Río Blanco strike

The Río Blanco strike of January 7 and 8, 1907 was a workers' riot related to a textile strike, near Orizaba in the Mexican state of Veracruz.

Background and early stages

Following a two-week railroad strike in the summer of 1906, further labor unrest developed among cotton and textile workers in the neighboring states of Tlaxcala and Puebla. Central Mexican textile workers had organized as the Gran Círculo de Obreros Libres ("Great Circle of Free Workers"), and 93 of the factory owners, most of them French, had formed a trade group called Centro Industrial Mexicano. On the other side, a political party called the Partido Liberal Mexicano (PLM) had been established in 1906 and quickly became involved in assertively pressing for industrial and rural reform. At both the French-controlled Rio Blanco textile factory and the American-owned Cananea Copper Company PLM literature was subsequently to be found in the workers' settlements.[1]

After a Christmas Eve lockout by the owners, the administration of President Porfirio Díaz reached a temporary labor settlement. Some workers of the large Río Blanco mill near Orizaba had not joined any strike. Still they were blacklisted, left locked out of work, and were refused access to provisions from the monopoly company store.[2]

Outbreak of violence

On January 7 a stone-throwing crowd of about 2,000 rioted, with many of the attacks focused on company property. An initial clash between strikers and Rio Blanco employees who were returning to work led to shots being fired and the burning of the company store. Rurales (mounted police), led by the local political jefe (official) Carlos Herrera, appeared but did not intervene.[3]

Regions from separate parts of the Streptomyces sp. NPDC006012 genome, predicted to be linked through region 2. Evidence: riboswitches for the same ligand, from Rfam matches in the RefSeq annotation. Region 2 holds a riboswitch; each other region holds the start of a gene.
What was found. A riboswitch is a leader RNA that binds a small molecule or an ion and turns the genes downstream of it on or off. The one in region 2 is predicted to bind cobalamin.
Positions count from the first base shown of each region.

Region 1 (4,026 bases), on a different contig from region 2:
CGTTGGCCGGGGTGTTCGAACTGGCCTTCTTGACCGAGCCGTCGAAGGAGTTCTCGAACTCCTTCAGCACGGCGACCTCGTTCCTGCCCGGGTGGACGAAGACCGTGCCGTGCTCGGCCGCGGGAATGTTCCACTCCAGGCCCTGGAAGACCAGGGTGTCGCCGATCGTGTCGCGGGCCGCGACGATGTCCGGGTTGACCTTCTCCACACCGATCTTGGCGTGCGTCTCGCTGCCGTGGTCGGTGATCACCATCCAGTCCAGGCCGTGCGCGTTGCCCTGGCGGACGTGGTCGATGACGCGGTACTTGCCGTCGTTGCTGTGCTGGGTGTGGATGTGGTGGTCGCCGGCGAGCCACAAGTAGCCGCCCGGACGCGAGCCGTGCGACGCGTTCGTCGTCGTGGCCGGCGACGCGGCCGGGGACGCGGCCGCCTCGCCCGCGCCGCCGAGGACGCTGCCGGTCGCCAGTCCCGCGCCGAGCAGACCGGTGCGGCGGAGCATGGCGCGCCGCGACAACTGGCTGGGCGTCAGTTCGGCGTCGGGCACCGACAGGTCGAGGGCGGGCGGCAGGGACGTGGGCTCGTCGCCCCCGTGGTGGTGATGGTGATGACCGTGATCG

On the same day the mob ransacked the homes of the wealthy, released prisoners from jail, and went afield to Nogales and Necoxtla to burn and loot their company stores as well. By the end of the day, soldiers from nearby Oriziba had killed 18. Hundreds more had been arrested or chased into the surrounding hills.[4]


Federal troops from Mexico City arrived on the 8th on the personal orders of Díaz. Six strike leaders were identified by evening and executed, on the smoking ruins of the company store, the next morning. Conservative casualty figures range from 50 to 70 dead, and hundreds wounded.[5] The relatively liberal Herrera was replaced by a hardline army colonel Francisco Ruiz as jefe. Lurid accounts of railroad wagons being sighted laden with the bodies of dead workers, were circulated by political enemies of the Diaz regime.[6] The incident became linked with the Cananea strike of June 1906 as two symbols of the Díaz administration's corruption, subservience to foreign interests and civil repression. They became "household words for hundreds of thousands of Mexicans".[7]


  1. Michael C. Meyer and William H. Beezley, page 437 "The Oxford History of Mexico", ISBN 0-19-511228-8
  2. Concise Encyclopedia of Mexico, by Michael S. Werner, published by Taylor & Francis, 2001, page 283
  3. Disorder and Progress: Bandits, Police, and Mexican Development By Paul J. Vanderwood, Rowman & Littlefield, 1992, pages 146-147
  4. Disorder and Progress: Bandits, Police, and Mexican Development By Paul J. Vanderwood, Rowman & Littlefield, 1992, page 147
  5. The Mexican Revolution, 1910-1940, by Michael J. Gonzales, UNM Press, 2002, page 64
  6. Disorder and Progress: Bandits, Police, and Mexican Development By Paul J. Vanderwood, Rowman & Littlefield, 1992, page 147
  7. The Cambridge History of Latin America, by Leslie Bethell, Cambridge University Press, 1986, page 66
This article is issued from Wikipedia. The text is licensed under Creative Commons - Attribution - Sharealike. Additional terms may apply for the media files.